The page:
The game world itself is each player’s biggest enemy, so moving in and taking territory often felt like kicking someone while they were down rather than taking down an adversary. Even if you aren’t trying to take territory, ensuring that a combat will happen on the Conflict spaces of the Event track is a valid option to stop other players from gaining points because if there are no fights then everyone gets to score Peace points for how many territories they control. Even when you reserve combat for just this purpose it doesn’t really feel good to do even if it is an incredibly important tactic for controlling the scoreboard. Instead it feels awkward and game-y because it’s less about scoring points for yourself and more about denying points to your opponents.

downfall player board

The player boards do a good job of reminding players what each action does, and they have spots for your 2 Reserved cards, your deck, your discard, and slots for acquired technologies.

The Event track itself is another positive that the game has going for it. Tucked into each player’s deck are Winter cards. When these cards are drawn they are immediately discarded and the Event track token is advanced one space down the track. At fixed intervals you’ll have to feed your survivors and all gathered un-stored resources will spoil and be removed from the board, you’ll face the spread of radiation, Conflict/Peace will be triggered, or a random Event Card will be revealed.

Only 3 Event cards are used each game, from a deck of 25, and they can have wildly profound effects on the game. These cards are fun, exciting and sometimes brutal, but they lend the game a huge amount of replayability. There are always a fixed number of turns in each game of Downfall, and the Event track really helps lend the game an air of foreboding as you can always see just how many Winters away each upcoming event is, but you can’t ever be sure just when those cards will be drawn. This lends the game an excellent sense of risk vs reward as players try to time it just right in order to be in position to deal with the looming Event.

downfall start

A closer look at the setup of the Yellow player in one game. Each player starts with 5 survivors, a bunker, and 3 gathered food. Each player then chooses a mix of 4 outposts and airships.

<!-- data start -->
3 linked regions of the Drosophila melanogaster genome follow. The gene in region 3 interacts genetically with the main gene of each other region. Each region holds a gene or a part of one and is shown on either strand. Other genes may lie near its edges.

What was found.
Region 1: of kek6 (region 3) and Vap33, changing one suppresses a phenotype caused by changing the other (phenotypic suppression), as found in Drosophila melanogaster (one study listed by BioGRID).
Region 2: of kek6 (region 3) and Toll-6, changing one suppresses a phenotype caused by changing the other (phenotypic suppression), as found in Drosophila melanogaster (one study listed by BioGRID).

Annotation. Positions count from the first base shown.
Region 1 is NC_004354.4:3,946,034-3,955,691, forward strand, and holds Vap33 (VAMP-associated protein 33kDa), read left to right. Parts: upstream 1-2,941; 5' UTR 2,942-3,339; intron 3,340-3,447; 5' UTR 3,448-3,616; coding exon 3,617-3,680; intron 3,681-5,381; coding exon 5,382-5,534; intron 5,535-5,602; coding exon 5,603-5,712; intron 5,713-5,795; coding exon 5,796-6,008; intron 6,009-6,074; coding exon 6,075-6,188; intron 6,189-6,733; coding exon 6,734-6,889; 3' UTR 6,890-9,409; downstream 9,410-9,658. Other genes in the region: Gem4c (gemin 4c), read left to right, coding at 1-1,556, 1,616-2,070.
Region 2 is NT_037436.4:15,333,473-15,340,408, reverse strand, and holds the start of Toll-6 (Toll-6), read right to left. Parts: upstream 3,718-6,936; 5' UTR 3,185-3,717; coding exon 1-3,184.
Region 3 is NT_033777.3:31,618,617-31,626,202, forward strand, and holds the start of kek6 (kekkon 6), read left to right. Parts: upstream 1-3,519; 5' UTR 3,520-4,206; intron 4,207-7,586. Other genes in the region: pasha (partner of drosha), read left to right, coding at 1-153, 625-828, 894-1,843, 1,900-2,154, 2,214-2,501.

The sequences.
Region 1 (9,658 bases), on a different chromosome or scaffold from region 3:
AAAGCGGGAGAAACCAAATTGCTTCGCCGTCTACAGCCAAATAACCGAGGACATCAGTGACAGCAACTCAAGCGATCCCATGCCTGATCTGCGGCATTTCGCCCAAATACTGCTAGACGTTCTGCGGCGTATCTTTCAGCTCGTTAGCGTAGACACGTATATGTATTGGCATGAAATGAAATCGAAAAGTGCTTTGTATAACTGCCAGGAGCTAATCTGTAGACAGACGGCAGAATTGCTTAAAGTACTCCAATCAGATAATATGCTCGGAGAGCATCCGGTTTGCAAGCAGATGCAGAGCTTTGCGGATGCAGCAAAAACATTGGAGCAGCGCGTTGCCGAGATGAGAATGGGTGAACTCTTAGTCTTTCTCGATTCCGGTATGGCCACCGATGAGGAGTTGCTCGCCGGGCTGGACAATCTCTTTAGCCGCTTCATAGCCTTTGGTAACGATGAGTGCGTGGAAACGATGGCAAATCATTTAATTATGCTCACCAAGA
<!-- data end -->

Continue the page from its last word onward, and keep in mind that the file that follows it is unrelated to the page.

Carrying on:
This is where I’m going to veer back into the negative. The first issue is that resources aren’t created equally. Food and oil are absolute necessities, while metal and stone are handy but a lack of either is not crippling. If you don’t feed your survivors you lose points, and if you don’t have the oil to fight back the spread of radiation then you are doomed. While you can remove radiation for 3 of any resources, rather than 2 oil, that 33% increase in cost is absolutely brutal, especially since each survivor can only harvest one resource per Gather action, and it takes actions to replenish the resources on the board once they are used. The resources themselves having different values isn’t inherently a bad thing, but it can become a nightmare if the board layout denies one vital resource or another to a player. On the other hand, if the board layout is balanced, providing each player with access to the resources they need then the value differences in the resources becomes less of a factor.

downfall tiles

The tiles are quite large, and a different mix is used based on player count. Even though each tile is sizable some of them can be split into as many as 3 separate spaces, which can lead to some component crowding.

The biggest potential problem (I say potential because it can be rectified and doesn’t always happen) with Downfall is in how the board is laid out. Each game uses a random, hidden layout. There are a few “starting” layouts that determine which tiles are in each player’s starting zone, and each player after the first can swap one of their start-zone tiles with a tile that coincides with their place in the turn order, but the rest of the board layout is still random and hidden from all players until they move around the board and explore.

This can result in one player having everything they could ever want neatly tucked into their corner of the board while another player is completely surrounded by useless territory that produces nothing, forcing them to expand ever further in a desperate attempt to get lucky and discover a tile that produces the resource they lack or land to build on. For the player in this position, the game, which is already difficult enough, can feel absolutely brutal and lopsided. While you could use the board layout as a handicap to balance the game between new players and veterans there isn’t a way to know that that is how the board will play out unless you specifically set the board up that way ahead of time.